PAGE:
Commodities: Silver Skyrockets Post-Brexit, Energy is Back!
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Commodities: Silver Skyrockets Post-Brexit, Energy is Back!

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Commodities: Silver Skyrockets Post-Brexit, Energy is Back!

Commodities: Silver Skyrockets Post-Brexit, Energy is Back!

Commodities are back!

While commodity performance in Q1 was promising, it was mainly precious metals and zinc that buoyed everything else. Energy and base metals were relatively flat on the quarter, with uranium and natural gas having the biggest declines.

However, the game changed considerably in Q2. We now live in a post-Brexit world, where the real risk of further contagion in Europe is prompting investors to seek insurance policies. Silver is hovering near the $20 mark, which makes it the best performing commodity of the first half of 2016 with a 43.6% return.

Best performing commodities 2016

But it’s not just precious metals that are back in vogue.

Energy had an impressive comeback in Q2, with natural gas and oil being the best performing commodities of the quarter. Base metals were up, and even the TSX Venture, a Canadian index tracking many of the world’s junior mining and energy stocks, was the best performing benchmark. This is meaningful, because it wasn’t long ago that the TSX Venture was in a mind-boggling 1,000+ day bear market.

Q2 Commodities by Subsector

Precious Metals
Gold, silver, and platinum all received a significant boost post-Brexit. In the week following the June 23 referendum, they were up 6.8%, 14.3%, and 9.7% respectively. Billionaire voices envisioning a potential bull market for precious metals include Stanley Druckenmiller, George Soros, and Ray Dalio.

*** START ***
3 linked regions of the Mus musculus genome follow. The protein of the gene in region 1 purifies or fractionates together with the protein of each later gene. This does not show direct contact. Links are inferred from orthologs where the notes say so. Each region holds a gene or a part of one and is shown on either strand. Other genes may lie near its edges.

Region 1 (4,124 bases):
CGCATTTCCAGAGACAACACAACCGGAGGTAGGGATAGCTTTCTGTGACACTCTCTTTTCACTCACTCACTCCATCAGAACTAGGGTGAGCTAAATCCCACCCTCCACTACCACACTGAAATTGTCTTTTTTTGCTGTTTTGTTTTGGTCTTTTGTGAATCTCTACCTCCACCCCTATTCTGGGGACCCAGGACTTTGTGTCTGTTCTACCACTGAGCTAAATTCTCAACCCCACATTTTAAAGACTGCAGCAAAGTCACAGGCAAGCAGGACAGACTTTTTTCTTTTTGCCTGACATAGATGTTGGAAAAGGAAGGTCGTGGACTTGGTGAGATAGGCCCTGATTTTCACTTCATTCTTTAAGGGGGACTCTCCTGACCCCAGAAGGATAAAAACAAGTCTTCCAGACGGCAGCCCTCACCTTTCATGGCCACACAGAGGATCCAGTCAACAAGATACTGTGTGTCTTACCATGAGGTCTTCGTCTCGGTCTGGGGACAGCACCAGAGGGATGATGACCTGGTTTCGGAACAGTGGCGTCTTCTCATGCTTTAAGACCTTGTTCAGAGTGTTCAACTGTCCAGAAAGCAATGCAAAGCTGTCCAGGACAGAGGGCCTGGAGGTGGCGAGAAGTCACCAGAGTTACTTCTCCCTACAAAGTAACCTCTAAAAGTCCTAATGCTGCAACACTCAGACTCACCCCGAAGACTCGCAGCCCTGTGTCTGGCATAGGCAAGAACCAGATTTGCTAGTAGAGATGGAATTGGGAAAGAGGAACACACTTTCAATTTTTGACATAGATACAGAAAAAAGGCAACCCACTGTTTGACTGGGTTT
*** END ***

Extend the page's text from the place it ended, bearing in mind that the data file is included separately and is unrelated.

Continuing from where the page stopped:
Base Metals
Base metals, which did not receive a lot of fanfare in 2015, may have finally stopped the bleeding. Copper was virtually flat in Q1, while gaining 3.9% in Q2. Meanwhile, nickel and zinc both had double-digit quarters with 13.9% and 13.1% returns respectively. Zinc is up an impressive 35.7% YTD.

Energy
The energy sector came back with a vengeance. Brent and WTI had their best quarters in years with 35.1% and 37.3% increases. Natural gas was the top performing commodity in Q2, jumping up 53.3% to just short of $3/MMbtu because of unanticipated summer demand. On the other side of the energy spectrum, coal had another poor quarter, dropping -9.3% in price. (In a recent set of charts, we covered the decline in coal in depth.)

Food
The world’s agricultural commodities had a mixed bag for performance. Wheat was the worst performer, down -9.4% on the quarter. Corn was relatively flat, and soybeans jumped up 28.6%.

Chart presented by: Sierra Metals

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Energy

Visualizing the Scale of Global Fossil Fuel Production

How much oil, coal, and natural gas do we extract each year? See the scale of annual fossil fuel production in perspective.

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The Scale of Global Fossil Fuel Production

This was originally posted on Elements. Sign up to the free mailing list to get beautiful visualizations on natural resource megatrends in your email every week.

Fossil fuels have been our predominant source of energy for over a century, and the world still extracts and consumes a colossal amount of coal, oil, and gas every year.

This infographic visualizes the volume of global fossil fuel production in 2021 using data from BP’s Statistical Review of World Energy.